On the heels of my ATM post, where I wrote about the prerogative that Bank of America has to charge whatever they darn-well please for their service (and my right to never use that service, a right I have personally exercised 100% of the time), I want to post a corollary. There are laws on the books of many states (maybe all states, for all I know) against “price-gouging”. These laws “protect the consumer”. You know, time of national emergency, and some gas station doubles its gas prices, and then some government wonks come down on them for “price-gouging”. Sounds right.

Wrong. Let the market work itself out, folks, because it will. When a business treats me wrong, I do not patronize that business. Period. And I have a long memory. When I was a freshman in college, I went into a drugstore right around the corner from my dorm, a drugstore I’d visited several times previously. The lady behind the counter had a reputation of smarting-off to us college students, and this time, she was extremely rude to me. I promptly went back to my dorm, wrote a letter to the owner, informed him that absent a sincere apology, he’d seen the last of my face in that store, and mailed it. I never heard back from him, and I never darkened the door of that store during the rest of my college years, though it would have been convenient so many times. I can reference the same type thing happening several other times in my life: I made the choice not to patronize a business that dealt unfairly with me.

And so the public would have the same right to publicize, and refuse to patronize, stores that engaged in price-gouging. Such businesses bear the economic burden associated with their choice to “price-gouge”.

Is “price-gouging” nice? No. But should it be illegal? Of course not.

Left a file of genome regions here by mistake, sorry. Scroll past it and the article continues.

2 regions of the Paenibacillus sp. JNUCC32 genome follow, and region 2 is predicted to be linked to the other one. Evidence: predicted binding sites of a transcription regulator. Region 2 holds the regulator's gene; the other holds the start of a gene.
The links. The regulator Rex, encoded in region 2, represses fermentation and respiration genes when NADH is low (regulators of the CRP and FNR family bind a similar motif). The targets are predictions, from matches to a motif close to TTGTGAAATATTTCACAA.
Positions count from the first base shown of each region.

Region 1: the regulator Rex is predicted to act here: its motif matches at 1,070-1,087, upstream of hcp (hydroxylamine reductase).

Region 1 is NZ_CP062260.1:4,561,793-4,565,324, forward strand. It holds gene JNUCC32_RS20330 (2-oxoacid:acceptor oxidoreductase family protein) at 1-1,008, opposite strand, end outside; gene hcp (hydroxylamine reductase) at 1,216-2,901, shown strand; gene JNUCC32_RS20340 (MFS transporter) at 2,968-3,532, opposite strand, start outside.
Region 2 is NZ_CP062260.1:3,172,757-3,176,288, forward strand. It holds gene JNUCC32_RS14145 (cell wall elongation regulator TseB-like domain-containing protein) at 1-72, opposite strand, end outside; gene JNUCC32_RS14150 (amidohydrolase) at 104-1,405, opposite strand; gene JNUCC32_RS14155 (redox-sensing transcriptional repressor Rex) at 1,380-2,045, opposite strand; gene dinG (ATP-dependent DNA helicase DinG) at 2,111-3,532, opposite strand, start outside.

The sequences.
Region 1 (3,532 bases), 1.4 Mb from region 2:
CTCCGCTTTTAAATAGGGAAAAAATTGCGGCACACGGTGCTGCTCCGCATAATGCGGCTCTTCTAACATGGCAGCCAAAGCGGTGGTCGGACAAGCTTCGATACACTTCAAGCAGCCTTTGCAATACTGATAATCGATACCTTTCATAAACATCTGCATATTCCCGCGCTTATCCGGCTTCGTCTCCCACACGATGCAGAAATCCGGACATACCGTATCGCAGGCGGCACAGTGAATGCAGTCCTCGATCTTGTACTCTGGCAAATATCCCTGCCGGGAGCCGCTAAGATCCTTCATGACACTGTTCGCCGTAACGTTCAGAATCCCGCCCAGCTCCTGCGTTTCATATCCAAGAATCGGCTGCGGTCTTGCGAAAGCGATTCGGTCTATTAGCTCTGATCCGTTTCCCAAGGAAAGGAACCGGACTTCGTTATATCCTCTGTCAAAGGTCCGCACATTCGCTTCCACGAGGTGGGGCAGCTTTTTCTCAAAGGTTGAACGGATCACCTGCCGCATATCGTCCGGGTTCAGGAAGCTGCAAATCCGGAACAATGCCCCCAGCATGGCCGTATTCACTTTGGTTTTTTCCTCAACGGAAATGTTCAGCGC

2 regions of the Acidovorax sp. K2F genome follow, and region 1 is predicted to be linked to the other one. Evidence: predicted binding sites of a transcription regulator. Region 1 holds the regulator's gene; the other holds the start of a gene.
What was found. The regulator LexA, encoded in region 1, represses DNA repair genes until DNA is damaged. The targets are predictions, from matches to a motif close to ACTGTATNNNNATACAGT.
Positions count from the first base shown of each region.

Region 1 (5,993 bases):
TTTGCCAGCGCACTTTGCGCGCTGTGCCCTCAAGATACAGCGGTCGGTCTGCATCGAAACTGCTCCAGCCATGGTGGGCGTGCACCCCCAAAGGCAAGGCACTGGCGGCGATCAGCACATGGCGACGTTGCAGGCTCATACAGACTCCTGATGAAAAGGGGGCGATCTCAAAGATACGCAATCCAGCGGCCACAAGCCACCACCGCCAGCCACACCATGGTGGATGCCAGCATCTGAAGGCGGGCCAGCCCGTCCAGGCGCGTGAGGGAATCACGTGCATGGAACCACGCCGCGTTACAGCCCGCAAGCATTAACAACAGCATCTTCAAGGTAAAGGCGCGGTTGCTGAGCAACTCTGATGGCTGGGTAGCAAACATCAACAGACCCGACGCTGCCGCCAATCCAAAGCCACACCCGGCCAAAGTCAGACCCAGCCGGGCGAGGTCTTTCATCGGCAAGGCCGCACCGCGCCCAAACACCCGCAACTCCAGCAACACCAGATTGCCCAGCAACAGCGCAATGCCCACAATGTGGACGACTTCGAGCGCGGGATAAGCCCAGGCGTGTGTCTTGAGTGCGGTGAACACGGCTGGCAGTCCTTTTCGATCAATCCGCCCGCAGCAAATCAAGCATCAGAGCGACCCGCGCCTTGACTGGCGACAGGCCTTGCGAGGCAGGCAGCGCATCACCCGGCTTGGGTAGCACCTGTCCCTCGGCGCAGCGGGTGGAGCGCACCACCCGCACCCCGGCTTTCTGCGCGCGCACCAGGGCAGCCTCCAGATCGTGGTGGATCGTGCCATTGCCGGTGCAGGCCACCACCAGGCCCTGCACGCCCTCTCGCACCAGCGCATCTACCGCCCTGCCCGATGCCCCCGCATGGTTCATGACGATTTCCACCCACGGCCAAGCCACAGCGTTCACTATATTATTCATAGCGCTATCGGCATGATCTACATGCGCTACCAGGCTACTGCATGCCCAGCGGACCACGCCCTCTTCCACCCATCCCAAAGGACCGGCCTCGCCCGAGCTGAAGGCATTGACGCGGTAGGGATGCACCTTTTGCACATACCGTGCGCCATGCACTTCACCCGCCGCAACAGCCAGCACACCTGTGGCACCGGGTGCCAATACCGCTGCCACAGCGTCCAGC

10 responses »

  1. Hefe says:

    I think you should grace everyone with the “Penny Party” story to further explain your position!

    PLLEEAASEEE!

  2. Hefe says:

    Oh, and subscribed.

  3. Byron says:

    The ole “Penny Party” story. Hmmmm…I’m pretty busy. What’s it worth to ya?

  4. Hefe says:

    Oh, about a penny. Maybe a penny every day for a month! I know you would be waiting by the mailbox!

  5. Does this have to do with tinkling?

  6. Derlin says:

    If I were Byron* I’d let you waive the pennies and just send an envelope with the stamps you’d need to send the other 27-30 pennies.

    * I am not Byron.

  7. Byron says:

    OK, Red Oak’s Grand Opening is tomorrow (featuring Chad Voller as guest worship leader, for those of you who know him). After we get past that, I’ll tell the Penny Story.

    You’re welcome.

  8. Hey, so Chad is going to tinkle on the ivories.

    Seriously, we’ll say some prayers, bro…

  9. Derlin says:

    So, has anyone googled “tinkle on the ivories” recently? Guess what shows up near the top…

  10. Don says:

    ROFLOL!

    Derlin,

    Now THAT’S funny!

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